touch screen technology

Capacitive touch screen: The capacitive touch screen is made up of a glass panel that is coated with a material.
The property of this material is that it can store electrical charge. So the capacitive touchscreens basically stores electrical charge.
But for good, Human body can also store charge. So, when you touch this screen with your finger, some of these charges on the screen gets transferred to your finger. The oscillator circuits located at the corner of your system will then sense this decrease in the charge on screen and the spot the exact location where touch occurred, and then transfers this specified information to the touchscreen driver software.

Multi touch support available
Visibility good even in sunlight
Highly sensitive to finger touch leading to ease of use
Not prone to dust particles
Glossy look and feel

Need to have atleast 5% humidity to achieve capacitive effect
More expensive than Resistive touch screen
Doesn't work with inanimate objects/fingernails/gloved fingers
Latest technology, may need to evolve a bit more!

Resistive touch screen: Resistive touch screen, on the other hand is again made up of normal glass panel. However, this glass panel in this case is coated with three layers.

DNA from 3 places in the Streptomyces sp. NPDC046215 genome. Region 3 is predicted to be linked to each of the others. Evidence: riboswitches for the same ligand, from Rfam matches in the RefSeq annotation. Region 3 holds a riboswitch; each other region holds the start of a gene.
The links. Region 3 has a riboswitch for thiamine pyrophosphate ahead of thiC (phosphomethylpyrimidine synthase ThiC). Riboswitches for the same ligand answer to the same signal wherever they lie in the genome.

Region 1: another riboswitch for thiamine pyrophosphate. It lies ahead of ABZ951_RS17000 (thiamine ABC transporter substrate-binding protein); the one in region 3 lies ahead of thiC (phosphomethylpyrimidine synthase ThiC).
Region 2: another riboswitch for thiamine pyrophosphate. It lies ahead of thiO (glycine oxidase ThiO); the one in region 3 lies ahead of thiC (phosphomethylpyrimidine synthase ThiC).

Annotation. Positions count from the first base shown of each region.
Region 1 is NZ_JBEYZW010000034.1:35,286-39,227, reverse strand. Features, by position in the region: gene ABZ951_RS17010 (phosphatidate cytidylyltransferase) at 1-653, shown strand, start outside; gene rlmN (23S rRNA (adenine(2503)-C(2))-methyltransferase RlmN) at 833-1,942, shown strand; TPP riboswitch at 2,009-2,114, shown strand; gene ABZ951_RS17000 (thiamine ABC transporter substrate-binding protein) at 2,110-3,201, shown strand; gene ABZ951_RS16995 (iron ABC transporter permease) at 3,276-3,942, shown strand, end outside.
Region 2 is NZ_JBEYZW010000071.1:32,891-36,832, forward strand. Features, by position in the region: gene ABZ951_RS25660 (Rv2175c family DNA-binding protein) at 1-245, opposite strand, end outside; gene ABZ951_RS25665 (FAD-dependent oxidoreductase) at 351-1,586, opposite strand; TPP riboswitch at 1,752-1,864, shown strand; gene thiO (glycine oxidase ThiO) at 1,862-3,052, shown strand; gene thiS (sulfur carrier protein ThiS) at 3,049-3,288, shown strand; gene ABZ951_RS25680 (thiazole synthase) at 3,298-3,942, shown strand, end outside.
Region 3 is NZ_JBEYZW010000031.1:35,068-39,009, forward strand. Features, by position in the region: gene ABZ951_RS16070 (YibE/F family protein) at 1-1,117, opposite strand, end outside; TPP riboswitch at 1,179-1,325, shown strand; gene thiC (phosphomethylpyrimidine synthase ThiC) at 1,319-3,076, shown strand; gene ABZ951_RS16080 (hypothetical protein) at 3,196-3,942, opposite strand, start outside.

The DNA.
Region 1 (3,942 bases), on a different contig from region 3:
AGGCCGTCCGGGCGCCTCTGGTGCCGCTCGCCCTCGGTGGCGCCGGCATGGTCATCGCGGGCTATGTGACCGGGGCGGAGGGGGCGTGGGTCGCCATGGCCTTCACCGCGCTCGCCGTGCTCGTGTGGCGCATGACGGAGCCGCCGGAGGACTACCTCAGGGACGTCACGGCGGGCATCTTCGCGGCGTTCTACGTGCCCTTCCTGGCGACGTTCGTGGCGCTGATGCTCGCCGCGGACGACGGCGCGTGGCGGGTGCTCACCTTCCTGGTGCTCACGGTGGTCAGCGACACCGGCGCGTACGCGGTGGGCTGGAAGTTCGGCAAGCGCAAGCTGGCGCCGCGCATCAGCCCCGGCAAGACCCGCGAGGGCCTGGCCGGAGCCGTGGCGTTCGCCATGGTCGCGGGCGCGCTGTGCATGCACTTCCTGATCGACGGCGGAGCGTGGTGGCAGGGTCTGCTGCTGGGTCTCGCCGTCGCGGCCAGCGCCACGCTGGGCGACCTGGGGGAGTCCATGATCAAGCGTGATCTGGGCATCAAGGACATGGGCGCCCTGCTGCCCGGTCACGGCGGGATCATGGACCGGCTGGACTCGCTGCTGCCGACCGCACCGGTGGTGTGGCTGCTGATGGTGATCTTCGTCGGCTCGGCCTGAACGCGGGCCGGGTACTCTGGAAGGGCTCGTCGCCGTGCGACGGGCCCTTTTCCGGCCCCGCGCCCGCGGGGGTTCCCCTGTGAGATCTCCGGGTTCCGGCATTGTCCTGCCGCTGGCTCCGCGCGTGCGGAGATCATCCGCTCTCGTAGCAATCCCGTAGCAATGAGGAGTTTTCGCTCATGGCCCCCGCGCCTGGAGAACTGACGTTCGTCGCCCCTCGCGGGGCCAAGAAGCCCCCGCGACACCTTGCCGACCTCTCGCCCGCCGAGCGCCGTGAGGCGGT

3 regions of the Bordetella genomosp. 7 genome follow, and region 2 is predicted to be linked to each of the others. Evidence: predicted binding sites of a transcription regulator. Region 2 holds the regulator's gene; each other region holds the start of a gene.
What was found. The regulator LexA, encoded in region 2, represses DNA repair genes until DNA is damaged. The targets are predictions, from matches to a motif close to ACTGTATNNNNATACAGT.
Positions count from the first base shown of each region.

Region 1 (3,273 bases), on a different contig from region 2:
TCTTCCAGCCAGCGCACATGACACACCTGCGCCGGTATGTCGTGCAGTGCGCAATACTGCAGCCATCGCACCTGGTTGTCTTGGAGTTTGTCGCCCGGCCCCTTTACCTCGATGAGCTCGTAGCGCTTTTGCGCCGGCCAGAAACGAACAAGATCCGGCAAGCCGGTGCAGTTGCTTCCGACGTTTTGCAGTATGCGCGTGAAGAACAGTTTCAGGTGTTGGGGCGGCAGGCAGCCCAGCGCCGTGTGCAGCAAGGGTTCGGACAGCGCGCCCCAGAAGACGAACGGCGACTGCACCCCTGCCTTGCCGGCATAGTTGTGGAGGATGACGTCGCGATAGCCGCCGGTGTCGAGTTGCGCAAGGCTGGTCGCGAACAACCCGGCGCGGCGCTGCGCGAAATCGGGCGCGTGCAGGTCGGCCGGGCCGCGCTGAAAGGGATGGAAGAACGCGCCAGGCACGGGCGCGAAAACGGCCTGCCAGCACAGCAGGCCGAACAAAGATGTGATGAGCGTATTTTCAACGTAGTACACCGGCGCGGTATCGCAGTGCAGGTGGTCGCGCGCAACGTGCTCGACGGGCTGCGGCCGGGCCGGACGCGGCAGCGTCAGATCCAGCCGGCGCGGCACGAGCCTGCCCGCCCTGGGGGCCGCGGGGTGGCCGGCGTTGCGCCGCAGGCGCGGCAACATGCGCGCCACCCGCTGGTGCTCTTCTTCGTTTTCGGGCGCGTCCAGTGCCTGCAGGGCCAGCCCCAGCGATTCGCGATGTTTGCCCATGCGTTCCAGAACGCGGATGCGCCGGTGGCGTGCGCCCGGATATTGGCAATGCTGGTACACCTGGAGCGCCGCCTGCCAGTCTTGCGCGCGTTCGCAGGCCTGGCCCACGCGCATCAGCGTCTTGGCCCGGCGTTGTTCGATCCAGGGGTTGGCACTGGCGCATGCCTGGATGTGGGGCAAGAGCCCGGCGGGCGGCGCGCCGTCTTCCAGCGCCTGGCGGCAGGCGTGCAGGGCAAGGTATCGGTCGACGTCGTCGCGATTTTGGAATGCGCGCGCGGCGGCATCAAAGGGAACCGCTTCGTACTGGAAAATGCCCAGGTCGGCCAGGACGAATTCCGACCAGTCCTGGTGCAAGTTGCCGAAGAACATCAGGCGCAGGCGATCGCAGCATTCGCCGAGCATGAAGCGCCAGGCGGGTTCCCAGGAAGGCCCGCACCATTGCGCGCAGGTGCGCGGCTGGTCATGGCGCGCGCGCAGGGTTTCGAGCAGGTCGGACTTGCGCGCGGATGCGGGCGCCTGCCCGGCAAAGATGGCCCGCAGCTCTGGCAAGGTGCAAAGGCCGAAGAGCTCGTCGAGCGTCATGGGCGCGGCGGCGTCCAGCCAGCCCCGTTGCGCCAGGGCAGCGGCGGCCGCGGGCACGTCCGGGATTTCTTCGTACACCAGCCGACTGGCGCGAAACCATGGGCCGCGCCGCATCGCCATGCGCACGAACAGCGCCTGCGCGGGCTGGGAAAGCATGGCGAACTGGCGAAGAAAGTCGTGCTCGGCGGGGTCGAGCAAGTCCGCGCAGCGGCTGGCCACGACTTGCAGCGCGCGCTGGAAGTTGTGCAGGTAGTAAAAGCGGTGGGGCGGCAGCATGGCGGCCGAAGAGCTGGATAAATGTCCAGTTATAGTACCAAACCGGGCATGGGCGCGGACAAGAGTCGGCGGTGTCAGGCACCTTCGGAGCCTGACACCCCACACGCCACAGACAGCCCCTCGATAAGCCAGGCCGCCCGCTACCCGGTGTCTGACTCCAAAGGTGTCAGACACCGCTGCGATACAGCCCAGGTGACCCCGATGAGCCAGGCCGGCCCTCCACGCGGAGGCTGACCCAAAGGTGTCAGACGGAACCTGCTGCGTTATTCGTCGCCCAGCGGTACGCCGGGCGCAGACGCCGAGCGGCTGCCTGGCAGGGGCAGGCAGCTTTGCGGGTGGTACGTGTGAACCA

Two of these layers () being conductive and resistive are kept apart using spacers while the third scratch-resistant layer covers the whole setup
When the resistive touch screen system is running, current flows through these layers. On a finger touch, the two layers get connected and change in electrical field occurs. The system calculates the coordinates of point of contact and passes them to touch screen driver software.
It is made of two resistive layers opposing each other with a conducting transparent material call Indium tin oxide (ITO). ITO has 100 – 500 ohm sensitivity per sq. m

Relatively cheaper
Can operate with any pointing devices like stylus, pen, nail etc
Can operate at any level of humidity
Ease of use, as it could be used even with your winter gloves on!
Very useful for people using handwriting recongition system, due to ease of use with a stylus!
More accurate than capacitive touch screen!
Old technology and hence more reliable!

Multi touch support not available. Though technology did evolve after some modifications with the existing resistive touch screen circuitry, its still not 100% developed yet!
Highly sensitive. As it can operate with almost any sort of pointing devices, can be more vulnerable with dust particles!
Poor visibility in sunlight, mostly due to multiple layers reflecting light!
Screen, being sensitive at the upper layer, can be more vulnerable to scratches!

do we really need sysfs?

I and my colleague were discussing sometime back about the kernel and how the data flow occurs from user to the hardware. How is the kernel driver api is called and in what sequence? Then He poped one question to me - why do we require the SYSFS when we already have DEVFS?